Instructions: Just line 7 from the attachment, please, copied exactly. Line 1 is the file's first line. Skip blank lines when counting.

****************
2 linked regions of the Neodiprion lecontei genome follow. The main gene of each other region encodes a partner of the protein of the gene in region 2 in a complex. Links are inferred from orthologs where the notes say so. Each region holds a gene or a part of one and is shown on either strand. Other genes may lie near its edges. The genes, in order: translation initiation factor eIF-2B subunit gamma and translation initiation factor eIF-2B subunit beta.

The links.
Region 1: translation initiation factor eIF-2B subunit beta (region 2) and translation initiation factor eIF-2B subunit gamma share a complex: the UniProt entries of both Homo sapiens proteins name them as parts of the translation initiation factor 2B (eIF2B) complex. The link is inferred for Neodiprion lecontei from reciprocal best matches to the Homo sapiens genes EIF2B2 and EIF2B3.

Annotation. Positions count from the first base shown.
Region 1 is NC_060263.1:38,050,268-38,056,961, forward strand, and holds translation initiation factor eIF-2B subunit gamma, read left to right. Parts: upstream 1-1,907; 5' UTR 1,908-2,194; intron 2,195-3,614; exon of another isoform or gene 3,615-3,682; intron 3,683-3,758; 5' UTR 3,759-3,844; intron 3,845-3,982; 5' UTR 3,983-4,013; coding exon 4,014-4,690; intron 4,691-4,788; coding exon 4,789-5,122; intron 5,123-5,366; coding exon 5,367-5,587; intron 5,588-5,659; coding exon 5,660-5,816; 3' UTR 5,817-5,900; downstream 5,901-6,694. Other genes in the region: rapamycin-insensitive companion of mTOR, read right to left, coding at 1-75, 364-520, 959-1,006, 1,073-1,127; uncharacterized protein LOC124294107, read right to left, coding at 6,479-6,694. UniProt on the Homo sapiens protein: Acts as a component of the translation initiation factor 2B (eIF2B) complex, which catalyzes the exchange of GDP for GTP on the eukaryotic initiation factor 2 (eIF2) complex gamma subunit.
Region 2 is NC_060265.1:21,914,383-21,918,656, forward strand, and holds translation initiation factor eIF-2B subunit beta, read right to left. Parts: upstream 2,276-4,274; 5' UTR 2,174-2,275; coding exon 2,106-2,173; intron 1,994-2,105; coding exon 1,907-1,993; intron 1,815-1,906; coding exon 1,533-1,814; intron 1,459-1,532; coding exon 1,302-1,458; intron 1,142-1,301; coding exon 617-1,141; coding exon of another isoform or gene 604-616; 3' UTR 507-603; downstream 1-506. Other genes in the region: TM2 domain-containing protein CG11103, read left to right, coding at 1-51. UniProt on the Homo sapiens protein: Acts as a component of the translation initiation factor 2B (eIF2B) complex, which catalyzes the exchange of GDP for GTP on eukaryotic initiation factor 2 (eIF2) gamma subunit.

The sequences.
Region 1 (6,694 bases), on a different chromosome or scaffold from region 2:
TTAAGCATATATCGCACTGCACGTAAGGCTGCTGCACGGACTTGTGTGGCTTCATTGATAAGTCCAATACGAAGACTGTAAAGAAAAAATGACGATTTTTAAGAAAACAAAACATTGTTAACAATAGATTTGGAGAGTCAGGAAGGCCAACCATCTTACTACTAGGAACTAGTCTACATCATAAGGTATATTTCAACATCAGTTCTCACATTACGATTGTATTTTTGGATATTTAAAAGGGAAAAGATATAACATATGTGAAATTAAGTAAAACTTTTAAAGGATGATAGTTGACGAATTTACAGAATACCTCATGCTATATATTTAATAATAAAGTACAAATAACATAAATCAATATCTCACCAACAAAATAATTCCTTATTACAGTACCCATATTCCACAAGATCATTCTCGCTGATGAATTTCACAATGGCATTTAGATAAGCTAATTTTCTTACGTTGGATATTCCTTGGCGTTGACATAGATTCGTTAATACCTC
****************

The sequences.